Michael Brown Sr., the father of Ferguson police-shooting suspect Michael Brown, wrote a Father’s Day letter on Friday for theGrio.
Over the weekend, the emotional letter that recounts some memories as well as how Brown Sr. found out that his son had been shot, went viral.
From my perspective, as sorry as I feel for Brown Sr. that he lost his son, I still believe that if Michael hadn’t robbed a convenient store and then resisted arrest in the manner that he did, he would probably be alive today.
Here’s the letter:
I’d just hung up on my son, Mike Brown Jr.
The day was August 4, 2014. I was at the hospital with my wife, Cal. We’d been married only three weeks. She had been diagnosed with chronic heart failure. Shortly after hearing the news, Mike called my cell phone. He told me Cal was going to die.
“Man, you need to watch your mouth!” I said before hanging up.
Those were trying times, and I was in a no-nonsense mood. A month before our marriage, our house had burned down. We’d lost everything. Literally.
I couldn’t imagine things getting any worse.
Mike’s predicting my wife’s death came way out of left field for me. But that was Mike. He was a jokester, a dreamer, and an aspiring rapper. You know how it is with 18-year-olds; they think they’re grown and can say whatever they want, whenever they want. Sometimes, depending on what you’re going through, you just don’t have patience.
To be honest, sometimes it took me a minute or two to get Mike’s jokes or jive with his dreams. Like on April Fool’s Day last year, when he called to tell me he had a baby on the way. He hung up, leaving me fuming for the rest of the day.
He got his dad good with that one.
Mike would say things that would confuse me or piss me off. Then, after some time, I’d realize that when he said something, it usually had meaning. For example, on the day we celebrated his graduation from high school, he announced that he wanted to be a rapper. “That’s all fine and good,” I responded, “but you’re gonna stay in school and you’re gonna stay focused.”
He got angry and told the family, “One day, the world is gonna know my name. I’ll probably have to go away for a while, but I’m coming back to save my city.”
Like most parents, I wanted to support my child’s dreams, but I wanted him to be realistic, too.
How in the hell was I supposed to know Mike’s prediction would come true?
The same question applies to his call when I was at the hospital. A couple days after I hung up on him, Mike called another family member to explain what he had been trying to tell me: “Pop’s mad at me. Tell him I said what I said because I’ve been having these visions and images of death. Tell him I keep seeing bloody sheets.”
That conversation was on a Thursday. Two days later, on Saturday, August 9, around 12:15 p.m., my cell phone rang. It was Mike’s grandma on his mother’s side. Mike was staying with her for awhile before going off to college. She rarely calls me, so I answered quickly.
“Mike has been shot by a cop! He’s lying dead in the street,” she screamed hysterically.
I went into a state of denial instantly. No way! I defended. No! I could not possibly have heard what I thought I heard. My head exploded with one all-consuming thought: I’ve got to get to my son!
I don’t remember much: a vague recollection of the dreadful silence in the car as we weaved and zigzagged through traffic; a muddled memory of a large crowd as we pulled close to Canfield Drive, the narrow street where Mike spent many childhood days. Like a linebacker on a mission, I pushed my way through the massive crowd, ignoring the comments pinging off my head:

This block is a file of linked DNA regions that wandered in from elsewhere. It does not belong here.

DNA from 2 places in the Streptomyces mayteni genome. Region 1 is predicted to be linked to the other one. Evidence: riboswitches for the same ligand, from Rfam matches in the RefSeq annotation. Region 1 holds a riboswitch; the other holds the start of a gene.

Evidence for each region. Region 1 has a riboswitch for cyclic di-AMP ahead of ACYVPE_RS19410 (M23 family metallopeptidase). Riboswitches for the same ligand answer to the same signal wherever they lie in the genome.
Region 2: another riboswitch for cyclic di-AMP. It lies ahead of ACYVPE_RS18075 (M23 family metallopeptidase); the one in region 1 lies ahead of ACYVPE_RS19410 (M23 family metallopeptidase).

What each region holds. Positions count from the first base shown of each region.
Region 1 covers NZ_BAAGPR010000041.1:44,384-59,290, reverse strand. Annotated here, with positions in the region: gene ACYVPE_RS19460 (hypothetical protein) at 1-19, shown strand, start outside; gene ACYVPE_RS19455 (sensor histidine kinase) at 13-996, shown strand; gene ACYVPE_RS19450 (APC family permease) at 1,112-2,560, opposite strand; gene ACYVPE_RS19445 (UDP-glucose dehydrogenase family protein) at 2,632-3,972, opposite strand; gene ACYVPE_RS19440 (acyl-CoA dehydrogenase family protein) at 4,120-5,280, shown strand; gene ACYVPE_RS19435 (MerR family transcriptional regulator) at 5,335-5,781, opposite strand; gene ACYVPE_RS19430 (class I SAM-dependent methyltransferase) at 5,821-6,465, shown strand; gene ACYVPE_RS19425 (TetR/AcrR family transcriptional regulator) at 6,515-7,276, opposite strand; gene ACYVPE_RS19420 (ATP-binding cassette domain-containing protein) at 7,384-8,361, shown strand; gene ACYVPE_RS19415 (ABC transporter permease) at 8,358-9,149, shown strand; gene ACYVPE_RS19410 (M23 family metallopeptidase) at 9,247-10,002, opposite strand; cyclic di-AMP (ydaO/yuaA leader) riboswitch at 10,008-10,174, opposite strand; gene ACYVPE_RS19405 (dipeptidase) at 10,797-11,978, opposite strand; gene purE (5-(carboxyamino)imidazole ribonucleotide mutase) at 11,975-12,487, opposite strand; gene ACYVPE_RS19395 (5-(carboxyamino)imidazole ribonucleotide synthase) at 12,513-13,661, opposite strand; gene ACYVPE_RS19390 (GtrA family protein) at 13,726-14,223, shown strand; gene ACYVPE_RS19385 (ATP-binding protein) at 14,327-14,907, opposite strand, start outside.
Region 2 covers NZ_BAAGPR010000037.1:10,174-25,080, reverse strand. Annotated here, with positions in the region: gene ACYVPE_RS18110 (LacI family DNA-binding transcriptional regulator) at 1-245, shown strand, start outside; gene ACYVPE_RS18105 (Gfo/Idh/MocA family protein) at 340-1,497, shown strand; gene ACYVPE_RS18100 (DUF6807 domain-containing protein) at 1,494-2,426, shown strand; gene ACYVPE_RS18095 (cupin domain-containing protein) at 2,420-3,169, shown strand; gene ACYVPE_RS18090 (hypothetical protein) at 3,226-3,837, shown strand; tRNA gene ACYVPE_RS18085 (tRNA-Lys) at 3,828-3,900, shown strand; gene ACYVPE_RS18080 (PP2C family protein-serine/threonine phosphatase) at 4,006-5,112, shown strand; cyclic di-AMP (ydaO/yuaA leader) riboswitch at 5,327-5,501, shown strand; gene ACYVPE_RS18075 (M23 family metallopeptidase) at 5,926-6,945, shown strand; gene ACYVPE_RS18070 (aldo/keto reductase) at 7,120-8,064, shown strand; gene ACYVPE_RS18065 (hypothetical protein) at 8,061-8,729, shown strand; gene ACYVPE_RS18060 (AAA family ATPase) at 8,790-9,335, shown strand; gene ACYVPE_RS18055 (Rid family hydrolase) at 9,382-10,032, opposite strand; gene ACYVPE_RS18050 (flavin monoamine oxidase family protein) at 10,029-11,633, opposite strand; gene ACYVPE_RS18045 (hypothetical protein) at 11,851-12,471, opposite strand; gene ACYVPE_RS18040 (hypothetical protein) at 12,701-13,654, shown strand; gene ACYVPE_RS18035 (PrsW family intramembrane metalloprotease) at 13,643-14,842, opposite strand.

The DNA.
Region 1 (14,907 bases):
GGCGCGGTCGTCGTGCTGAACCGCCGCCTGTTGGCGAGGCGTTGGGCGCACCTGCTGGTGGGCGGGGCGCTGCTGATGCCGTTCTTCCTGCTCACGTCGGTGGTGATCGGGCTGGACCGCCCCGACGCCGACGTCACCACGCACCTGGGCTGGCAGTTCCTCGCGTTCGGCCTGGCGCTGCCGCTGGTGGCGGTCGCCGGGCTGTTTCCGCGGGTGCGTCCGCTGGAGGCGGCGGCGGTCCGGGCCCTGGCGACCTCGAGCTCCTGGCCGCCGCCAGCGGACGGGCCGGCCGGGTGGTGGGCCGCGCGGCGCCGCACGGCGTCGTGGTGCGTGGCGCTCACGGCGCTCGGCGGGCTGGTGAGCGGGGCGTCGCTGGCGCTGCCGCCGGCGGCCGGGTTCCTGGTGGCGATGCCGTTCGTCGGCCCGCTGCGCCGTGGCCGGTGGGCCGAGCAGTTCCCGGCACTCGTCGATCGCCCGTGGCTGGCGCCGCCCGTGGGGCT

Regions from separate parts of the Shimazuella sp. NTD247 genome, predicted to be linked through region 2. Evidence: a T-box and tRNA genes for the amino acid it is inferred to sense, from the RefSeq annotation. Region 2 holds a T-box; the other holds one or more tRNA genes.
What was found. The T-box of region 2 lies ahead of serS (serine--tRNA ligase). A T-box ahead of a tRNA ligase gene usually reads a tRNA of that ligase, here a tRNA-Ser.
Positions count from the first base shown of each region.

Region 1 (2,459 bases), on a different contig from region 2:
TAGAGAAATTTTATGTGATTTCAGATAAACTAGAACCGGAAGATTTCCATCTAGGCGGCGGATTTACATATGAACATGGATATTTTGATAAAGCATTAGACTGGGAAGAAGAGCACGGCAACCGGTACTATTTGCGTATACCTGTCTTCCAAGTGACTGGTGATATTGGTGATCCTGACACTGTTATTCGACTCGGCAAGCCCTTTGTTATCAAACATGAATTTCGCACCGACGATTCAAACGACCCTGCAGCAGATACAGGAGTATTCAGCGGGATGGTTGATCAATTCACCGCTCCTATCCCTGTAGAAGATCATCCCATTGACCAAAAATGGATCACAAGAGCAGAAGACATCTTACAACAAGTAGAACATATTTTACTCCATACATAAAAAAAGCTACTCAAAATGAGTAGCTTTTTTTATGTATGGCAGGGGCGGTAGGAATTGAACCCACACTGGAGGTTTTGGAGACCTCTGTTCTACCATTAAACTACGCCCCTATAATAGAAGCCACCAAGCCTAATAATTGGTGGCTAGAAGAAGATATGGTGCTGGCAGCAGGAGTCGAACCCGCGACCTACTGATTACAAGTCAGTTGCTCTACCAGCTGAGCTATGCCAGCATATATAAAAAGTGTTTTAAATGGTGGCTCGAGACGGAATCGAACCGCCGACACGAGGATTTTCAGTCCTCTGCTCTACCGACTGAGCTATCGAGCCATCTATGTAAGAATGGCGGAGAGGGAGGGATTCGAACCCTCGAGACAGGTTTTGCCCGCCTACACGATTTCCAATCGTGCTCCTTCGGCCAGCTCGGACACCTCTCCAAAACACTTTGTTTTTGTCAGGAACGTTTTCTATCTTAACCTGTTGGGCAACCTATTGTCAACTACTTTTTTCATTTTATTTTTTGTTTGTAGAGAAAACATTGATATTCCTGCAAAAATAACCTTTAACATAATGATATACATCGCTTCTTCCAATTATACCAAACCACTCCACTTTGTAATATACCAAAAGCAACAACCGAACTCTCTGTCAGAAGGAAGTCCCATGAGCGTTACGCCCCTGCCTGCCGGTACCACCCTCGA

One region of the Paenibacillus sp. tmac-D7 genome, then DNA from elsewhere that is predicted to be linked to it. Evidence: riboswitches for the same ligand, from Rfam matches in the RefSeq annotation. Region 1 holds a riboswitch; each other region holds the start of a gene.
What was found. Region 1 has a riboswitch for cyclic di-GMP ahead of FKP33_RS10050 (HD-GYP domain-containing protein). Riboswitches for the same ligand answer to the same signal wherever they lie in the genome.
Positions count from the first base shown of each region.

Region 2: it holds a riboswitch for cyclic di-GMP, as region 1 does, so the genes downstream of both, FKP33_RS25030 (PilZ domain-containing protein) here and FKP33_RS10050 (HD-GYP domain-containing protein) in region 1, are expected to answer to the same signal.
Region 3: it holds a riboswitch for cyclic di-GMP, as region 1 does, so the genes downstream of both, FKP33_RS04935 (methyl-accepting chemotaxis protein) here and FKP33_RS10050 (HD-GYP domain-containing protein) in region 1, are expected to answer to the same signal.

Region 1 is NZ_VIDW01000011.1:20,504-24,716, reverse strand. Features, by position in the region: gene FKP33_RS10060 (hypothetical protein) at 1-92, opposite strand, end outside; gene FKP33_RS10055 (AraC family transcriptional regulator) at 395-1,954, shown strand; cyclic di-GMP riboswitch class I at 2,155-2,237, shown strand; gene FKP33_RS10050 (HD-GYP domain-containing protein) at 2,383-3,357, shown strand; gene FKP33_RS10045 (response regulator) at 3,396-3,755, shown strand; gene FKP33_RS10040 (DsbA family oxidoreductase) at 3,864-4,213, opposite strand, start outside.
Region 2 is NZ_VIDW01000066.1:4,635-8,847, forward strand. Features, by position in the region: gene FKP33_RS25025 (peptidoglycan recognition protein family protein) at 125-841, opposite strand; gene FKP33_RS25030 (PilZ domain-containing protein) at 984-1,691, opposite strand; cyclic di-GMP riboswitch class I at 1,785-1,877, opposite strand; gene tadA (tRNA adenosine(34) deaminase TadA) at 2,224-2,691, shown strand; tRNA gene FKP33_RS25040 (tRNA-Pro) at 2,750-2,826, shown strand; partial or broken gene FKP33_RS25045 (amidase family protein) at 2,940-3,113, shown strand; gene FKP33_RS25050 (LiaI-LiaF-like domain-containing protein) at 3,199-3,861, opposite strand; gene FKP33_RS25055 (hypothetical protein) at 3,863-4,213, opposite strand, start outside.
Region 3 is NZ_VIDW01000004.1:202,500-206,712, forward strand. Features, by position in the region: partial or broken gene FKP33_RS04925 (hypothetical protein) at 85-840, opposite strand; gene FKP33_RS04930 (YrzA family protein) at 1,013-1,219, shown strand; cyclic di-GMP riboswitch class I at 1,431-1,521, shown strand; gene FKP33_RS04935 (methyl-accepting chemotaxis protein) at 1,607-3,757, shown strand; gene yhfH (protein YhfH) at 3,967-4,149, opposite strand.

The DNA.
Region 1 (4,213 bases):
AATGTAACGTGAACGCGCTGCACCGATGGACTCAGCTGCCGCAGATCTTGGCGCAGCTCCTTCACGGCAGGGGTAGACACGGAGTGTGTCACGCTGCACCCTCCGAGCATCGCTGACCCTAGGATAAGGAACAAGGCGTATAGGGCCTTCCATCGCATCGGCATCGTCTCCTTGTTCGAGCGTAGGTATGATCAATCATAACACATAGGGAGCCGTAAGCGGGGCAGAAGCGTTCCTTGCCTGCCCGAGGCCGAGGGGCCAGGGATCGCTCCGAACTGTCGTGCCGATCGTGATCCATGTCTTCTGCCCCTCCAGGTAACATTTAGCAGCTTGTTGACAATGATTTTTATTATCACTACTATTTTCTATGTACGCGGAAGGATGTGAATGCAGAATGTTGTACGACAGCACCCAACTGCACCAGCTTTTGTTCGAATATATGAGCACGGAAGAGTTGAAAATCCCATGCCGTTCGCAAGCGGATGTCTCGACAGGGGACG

“He had his hands up!”
“It was cold-blooded murder!”
“Why they leaving him in the street like that?”
To this day, I don’t know how or why I didn’t explode into a murderous rage when cops held up their hands to stop me from getting to Mike.
“That’s my son!” I screamed over and over, as if those words would mean something.
They didn’t. I had to stand there like everyone else. Mike’s body was covered by that time. There I was, a semi truck’s length away from my son, seething with impotence and telling myself he wasn’t really dead. My mind insisted he was still alive under that ugly black tarp. I searched the eyes of policemen, praying that one of them—perhaps a cop with a child—would let me go hold my son’s hand while his body was still warm.
I’ve heard about soldiers who block out the intensity of warfare until after the battle? I think I slipped into that state of mind. A couple weeks later, as my son’s casket was lowered into the ground, I came out of my fog. Standing at that grave site, it got very, very real. My firstborn son—the kid I’d had when I was just a 17-year-old kid myself—was gone forever. Never again would I hear his voice, his often incomprehensible jokes, or his strange predictions.
Standing there, as they shoveled dirt on Mike’s casket, our last conversations blasted loud in my head. My boy hadn’t been talking about my wife’s condition on that day he’d called me at the hospital. He had been having visions of his own death.
And I couldn’t hear it.
As Father’s Day approaches, my emotions are like hot bubbles in a pot of boiling water—the disbelief, the rage, the grief crashing to the surface again and again. I miss my son. I’m still grieving.
I feel like those soldiers, I’ve read about, with PTSD who can’t stop the traumatic memories from invading their dreams or hijacking their every waking moment. Like some returning from war, I have no peace. I feel betrayed and angry. The character assassination didn’t just apply to Mike. There were many nasty, evil stories about Mike’s mom and me. According to the media, it was our fault that Mike was killed by a cop. On top of my grief, I had to deal with accusations that I was an “absentee father.”
What are your thoughts on the letter? Does it change the way you feel about the shooting?